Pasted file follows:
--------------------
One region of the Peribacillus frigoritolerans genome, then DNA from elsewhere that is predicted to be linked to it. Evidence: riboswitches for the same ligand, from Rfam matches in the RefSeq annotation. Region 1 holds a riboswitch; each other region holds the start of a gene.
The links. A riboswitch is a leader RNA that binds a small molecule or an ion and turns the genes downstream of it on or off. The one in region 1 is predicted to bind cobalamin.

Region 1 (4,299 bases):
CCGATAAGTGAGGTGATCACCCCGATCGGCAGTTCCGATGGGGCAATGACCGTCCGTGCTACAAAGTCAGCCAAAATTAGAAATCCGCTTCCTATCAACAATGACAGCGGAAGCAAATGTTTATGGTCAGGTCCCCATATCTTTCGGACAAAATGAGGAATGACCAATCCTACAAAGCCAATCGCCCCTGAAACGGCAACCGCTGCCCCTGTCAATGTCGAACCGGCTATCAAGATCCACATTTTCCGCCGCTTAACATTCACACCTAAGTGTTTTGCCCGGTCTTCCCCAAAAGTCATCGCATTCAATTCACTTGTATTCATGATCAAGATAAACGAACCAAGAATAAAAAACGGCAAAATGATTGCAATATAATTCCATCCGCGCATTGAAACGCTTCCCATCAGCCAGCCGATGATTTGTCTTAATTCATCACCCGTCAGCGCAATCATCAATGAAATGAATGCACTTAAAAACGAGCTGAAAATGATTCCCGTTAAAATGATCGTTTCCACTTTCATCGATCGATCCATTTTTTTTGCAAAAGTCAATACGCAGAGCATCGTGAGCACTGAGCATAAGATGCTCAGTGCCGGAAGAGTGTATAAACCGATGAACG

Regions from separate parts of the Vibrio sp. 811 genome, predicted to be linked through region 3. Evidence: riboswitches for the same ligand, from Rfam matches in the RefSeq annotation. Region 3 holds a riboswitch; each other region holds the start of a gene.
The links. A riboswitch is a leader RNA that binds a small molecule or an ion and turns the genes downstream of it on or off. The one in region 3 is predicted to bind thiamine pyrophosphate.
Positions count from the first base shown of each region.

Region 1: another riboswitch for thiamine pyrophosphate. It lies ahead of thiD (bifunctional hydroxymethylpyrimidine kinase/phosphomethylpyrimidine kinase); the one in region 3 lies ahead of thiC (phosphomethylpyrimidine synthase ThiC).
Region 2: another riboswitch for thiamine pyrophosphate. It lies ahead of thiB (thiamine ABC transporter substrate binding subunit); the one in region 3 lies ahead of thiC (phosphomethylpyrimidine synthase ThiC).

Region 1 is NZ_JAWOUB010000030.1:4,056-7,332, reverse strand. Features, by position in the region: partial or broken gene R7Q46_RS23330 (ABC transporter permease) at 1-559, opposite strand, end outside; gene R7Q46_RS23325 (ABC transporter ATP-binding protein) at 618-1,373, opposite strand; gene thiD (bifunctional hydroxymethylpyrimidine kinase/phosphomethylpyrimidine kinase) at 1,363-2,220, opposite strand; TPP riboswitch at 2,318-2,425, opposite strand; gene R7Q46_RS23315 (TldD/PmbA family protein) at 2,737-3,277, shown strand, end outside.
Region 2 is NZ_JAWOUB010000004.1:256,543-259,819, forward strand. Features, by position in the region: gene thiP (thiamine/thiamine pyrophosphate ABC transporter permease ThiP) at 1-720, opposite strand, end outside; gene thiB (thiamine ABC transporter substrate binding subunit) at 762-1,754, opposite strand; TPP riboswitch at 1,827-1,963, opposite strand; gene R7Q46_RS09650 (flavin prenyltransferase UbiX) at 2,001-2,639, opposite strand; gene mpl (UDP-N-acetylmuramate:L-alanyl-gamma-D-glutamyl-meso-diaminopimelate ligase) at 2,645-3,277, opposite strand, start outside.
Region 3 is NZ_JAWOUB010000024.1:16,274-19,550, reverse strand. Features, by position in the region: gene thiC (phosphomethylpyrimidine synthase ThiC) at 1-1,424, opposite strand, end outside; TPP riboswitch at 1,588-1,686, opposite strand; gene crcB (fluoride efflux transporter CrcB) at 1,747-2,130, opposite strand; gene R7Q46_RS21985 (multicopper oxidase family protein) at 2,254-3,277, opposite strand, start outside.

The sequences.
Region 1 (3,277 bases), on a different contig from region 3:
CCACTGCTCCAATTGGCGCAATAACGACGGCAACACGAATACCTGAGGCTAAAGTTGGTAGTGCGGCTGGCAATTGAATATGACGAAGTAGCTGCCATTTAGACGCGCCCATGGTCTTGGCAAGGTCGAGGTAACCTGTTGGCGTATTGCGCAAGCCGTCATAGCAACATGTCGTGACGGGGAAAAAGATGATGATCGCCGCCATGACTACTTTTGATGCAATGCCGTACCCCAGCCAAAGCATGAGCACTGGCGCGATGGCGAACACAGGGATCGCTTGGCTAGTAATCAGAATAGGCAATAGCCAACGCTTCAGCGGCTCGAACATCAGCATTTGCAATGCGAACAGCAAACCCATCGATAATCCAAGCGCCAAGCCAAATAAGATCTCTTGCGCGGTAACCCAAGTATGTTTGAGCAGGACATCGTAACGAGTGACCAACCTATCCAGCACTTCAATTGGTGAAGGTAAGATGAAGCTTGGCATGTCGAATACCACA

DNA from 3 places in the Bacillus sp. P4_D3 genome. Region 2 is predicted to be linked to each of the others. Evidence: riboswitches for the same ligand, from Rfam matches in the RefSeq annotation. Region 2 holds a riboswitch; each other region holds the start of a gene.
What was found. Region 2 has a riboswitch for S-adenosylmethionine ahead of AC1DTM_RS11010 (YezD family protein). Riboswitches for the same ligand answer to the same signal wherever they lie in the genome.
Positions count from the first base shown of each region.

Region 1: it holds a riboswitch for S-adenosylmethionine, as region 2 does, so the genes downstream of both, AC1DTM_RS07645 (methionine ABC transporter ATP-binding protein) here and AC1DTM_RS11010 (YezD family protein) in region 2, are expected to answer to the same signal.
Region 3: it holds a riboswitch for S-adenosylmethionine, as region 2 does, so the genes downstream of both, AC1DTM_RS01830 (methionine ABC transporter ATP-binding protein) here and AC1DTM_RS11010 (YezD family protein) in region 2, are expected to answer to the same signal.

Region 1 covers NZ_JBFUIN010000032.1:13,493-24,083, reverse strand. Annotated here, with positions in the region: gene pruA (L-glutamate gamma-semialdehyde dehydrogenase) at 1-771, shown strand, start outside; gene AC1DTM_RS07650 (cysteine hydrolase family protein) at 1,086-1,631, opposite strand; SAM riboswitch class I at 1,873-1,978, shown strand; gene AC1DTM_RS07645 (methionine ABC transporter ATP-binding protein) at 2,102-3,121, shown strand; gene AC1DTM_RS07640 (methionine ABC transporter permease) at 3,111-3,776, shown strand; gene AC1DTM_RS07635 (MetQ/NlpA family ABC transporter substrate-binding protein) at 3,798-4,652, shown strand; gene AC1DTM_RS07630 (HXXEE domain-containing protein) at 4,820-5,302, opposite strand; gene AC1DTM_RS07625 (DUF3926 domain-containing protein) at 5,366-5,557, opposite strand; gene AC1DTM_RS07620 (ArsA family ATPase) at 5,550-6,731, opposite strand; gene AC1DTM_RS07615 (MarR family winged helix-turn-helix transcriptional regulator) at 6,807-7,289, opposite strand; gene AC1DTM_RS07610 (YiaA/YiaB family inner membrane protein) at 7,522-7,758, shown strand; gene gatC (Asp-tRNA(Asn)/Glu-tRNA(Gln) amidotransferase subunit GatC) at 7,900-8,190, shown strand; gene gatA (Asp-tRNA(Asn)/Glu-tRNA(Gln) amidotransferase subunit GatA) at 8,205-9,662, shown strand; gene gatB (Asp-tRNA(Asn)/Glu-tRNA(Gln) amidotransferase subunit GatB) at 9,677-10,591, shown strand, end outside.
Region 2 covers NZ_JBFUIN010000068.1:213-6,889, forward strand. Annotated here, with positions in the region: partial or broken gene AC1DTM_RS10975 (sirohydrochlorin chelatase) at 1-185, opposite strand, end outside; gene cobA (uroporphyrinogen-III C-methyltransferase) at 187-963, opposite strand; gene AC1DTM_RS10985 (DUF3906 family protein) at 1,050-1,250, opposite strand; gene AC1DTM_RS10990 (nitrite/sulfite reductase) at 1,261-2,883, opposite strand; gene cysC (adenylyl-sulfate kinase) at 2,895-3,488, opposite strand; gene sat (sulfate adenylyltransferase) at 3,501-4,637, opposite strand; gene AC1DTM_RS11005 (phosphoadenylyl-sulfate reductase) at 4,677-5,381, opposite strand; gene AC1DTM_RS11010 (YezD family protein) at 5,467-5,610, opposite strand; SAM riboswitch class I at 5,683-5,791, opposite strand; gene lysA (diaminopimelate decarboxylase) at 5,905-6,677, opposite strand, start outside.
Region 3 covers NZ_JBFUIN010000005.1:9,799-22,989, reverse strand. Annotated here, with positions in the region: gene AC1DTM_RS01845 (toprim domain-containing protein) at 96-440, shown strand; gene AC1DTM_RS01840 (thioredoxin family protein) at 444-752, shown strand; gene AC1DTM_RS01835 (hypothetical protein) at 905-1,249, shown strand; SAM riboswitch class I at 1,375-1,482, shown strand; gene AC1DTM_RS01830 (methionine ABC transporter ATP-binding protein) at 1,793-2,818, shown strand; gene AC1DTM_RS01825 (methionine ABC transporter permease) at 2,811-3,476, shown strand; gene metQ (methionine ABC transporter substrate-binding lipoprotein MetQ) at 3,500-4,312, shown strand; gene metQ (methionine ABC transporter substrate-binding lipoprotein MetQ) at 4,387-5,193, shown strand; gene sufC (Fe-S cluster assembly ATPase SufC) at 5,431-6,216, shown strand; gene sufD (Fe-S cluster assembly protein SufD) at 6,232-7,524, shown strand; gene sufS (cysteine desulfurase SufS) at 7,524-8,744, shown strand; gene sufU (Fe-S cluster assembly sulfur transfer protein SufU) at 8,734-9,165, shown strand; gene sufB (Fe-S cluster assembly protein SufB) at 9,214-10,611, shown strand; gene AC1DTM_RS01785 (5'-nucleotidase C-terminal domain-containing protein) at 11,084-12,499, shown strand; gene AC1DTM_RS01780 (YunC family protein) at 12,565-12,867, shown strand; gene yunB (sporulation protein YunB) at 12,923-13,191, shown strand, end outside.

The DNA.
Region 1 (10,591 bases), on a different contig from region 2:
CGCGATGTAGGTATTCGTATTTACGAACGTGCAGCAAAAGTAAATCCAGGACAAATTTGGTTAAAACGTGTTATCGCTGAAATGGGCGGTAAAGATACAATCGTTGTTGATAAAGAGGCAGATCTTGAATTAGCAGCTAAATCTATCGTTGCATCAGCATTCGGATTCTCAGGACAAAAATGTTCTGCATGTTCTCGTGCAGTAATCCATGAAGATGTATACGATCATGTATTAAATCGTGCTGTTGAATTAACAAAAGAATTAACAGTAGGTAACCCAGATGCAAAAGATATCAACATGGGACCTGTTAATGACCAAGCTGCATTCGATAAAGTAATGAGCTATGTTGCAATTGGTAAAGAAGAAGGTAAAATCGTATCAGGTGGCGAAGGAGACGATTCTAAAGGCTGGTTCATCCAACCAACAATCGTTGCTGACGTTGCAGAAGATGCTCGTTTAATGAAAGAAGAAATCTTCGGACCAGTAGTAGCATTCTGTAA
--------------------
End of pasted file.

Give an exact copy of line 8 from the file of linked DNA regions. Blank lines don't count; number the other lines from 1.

Region 1: another riboswitch for thiamine pyrophosphate. It lies ahead of thiD (bifunctional hydroxymethylpyrimidine kinase/phosphomethylpyrimidine kinase); the one in region 3 lies ahead of thiC (phosphomethylpyrimidine synthase ThiC).